All buildings eventually die: Sometimes sooner, sometimes later. But artist Calvin Seibert's work lasts no longer than a turn of the Earth. Seibert spends his free time sculpting incredible models on the beach -- and they're unlike any sand castles I've ever seen.
Seibert, who goes by Box Builder on Flickr, has been making sand castles since childhood -- he only recently started photographing his creations, as he told me today over email. He also uses traditional techniques -- though the results are incredibly weird and beautiful.
Here's how Seibert explained his fascination with sand to me:
When I was a kid I made structures that looked like buildings in the early stages of construction. I wasn't interested in finished looking scale models. We lived in a neighbourhood where houses were always just being built and I was attracted to that. I thought then that I would be an architect but by high school It became clear that what I had really been making all along were sculptures and so I went to art school and became an artist.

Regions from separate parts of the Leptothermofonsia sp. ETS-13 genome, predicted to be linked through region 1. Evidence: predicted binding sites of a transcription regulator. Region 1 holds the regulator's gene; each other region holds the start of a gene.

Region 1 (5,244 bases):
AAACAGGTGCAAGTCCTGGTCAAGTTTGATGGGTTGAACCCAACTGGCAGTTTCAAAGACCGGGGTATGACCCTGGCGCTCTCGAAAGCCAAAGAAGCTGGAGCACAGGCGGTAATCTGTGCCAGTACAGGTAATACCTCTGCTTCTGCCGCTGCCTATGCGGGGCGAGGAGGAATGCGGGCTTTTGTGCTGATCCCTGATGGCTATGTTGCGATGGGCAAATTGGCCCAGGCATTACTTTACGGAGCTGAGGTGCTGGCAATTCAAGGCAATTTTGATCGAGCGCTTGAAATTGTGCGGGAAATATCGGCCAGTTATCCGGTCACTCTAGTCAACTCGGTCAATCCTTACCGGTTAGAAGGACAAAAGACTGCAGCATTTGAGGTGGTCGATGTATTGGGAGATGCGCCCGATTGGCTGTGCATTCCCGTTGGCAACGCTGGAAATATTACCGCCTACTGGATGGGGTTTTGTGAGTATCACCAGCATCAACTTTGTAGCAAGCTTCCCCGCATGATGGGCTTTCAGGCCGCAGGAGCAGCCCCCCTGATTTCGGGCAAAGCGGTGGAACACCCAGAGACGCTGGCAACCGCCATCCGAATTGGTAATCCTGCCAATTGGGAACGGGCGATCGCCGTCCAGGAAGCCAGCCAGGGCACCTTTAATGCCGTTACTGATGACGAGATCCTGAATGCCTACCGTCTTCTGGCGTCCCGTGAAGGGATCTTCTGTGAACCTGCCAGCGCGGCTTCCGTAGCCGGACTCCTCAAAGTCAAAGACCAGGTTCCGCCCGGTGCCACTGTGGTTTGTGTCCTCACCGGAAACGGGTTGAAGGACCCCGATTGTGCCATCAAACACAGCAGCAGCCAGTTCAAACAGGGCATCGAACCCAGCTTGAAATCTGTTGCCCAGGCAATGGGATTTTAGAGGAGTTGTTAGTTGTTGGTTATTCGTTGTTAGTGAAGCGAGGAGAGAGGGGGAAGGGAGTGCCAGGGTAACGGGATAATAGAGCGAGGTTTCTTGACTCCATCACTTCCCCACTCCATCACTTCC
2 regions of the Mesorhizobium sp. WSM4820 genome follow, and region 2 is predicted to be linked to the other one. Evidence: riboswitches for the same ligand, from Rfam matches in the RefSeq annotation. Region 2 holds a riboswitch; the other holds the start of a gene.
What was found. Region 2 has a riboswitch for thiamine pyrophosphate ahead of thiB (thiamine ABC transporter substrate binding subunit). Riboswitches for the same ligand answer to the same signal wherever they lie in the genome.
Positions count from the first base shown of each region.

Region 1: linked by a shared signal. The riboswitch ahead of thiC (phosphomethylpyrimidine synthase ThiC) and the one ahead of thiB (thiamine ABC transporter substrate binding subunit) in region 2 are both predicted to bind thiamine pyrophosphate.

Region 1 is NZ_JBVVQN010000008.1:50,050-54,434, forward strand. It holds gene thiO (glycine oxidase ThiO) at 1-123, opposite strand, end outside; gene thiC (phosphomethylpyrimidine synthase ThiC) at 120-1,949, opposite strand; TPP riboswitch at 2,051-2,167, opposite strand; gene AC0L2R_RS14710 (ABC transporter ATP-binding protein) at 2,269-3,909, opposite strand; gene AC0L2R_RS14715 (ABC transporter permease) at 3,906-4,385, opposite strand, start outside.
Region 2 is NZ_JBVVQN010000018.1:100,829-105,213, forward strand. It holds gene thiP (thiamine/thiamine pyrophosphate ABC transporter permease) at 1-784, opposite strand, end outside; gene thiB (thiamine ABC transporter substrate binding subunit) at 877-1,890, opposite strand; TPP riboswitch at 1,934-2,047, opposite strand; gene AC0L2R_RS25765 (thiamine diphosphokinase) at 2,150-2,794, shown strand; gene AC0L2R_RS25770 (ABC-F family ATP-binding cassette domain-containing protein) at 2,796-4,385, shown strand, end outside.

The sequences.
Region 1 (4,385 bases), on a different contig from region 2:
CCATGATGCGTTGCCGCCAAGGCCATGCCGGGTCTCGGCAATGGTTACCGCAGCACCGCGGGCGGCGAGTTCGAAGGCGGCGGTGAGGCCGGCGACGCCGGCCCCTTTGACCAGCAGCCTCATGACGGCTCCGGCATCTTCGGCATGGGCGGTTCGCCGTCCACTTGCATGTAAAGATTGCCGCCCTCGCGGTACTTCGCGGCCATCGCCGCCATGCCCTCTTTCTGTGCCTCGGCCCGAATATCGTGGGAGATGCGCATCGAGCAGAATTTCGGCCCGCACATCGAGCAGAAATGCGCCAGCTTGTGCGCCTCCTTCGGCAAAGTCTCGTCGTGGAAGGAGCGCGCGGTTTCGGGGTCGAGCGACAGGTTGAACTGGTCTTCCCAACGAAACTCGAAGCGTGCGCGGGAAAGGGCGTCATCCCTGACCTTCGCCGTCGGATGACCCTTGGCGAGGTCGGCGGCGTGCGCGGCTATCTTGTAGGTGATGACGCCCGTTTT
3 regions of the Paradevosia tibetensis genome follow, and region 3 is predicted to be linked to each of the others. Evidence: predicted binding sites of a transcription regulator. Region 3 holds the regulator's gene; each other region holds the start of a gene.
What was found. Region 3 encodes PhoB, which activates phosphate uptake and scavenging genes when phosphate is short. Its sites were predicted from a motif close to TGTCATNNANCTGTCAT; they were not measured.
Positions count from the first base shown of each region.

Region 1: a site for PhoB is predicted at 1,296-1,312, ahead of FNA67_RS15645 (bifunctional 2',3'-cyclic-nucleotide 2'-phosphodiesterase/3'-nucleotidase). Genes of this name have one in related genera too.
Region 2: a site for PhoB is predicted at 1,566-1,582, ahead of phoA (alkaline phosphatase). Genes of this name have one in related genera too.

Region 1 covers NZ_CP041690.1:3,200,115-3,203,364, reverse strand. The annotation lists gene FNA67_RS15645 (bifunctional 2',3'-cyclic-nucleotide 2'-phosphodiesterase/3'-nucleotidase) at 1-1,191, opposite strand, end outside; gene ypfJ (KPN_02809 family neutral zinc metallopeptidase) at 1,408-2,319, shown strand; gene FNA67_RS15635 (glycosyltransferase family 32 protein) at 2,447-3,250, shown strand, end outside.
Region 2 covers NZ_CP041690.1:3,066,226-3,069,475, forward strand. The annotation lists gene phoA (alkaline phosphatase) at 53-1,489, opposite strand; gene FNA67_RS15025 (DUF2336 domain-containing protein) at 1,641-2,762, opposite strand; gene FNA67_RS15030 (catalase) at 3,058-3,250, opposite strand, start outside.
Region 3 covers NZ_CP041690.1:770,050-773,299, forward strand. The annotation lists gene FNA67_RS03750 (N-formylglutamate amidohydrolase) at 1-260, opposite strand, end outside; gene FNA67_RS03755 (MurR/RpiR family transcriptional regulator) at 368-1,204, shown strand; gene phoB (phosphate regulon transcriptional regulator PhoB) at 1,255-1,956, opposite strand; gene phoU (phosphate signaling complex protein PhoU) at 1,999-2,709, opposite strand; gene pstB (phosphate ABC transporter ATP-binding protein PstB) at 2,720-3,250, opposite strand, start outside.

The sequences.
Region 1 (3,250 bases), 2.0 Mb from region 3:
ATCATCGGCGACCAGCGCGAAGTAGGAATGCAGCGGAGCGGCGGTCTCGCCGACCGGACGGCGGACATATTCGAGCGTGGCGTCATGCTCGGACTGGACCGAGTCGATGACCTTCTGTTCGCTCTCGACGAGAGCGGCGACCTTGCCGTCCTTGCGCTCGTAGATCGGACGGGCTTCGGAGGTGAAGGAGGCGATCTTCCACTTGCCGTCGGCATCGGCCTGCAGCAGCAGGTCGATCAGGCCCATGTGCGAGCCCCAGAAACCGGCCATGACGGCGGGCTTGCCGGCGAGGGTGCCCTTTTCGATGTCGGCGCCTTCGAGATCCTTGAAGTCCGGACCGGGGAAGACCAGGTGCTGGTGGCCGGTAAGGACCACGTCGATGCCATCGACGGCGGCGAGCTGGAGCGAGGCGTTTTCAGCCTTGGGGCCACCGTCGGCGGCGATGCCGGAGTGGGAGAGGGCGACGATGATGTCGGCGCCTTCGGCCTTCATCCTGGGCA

I grew up in Colorado and the sandcastles only got started when I moved to New York and had access to a beach. For many years I never bothered to photograph what I made. Then as I started doing so I also started taking them more seriously. Thinking about how they might evolve. How I push the shapes and ideas.
What's so fascinating, to me, is that each of his models seems to reference a particular period of architecture. Some have the jagged edges and bombastic angles of Soviet Constructivism:
Others look like the heroic cities designed by Italian futurist Antonio Sant'Elia:
Others still hearken back to the sinuous, organic curves of Le Corbusier during the later years of his life:
It's amazing work -- and fun whether you care about the architectural history behind these models or not. Check out a few more below, or head over to his Flickr page.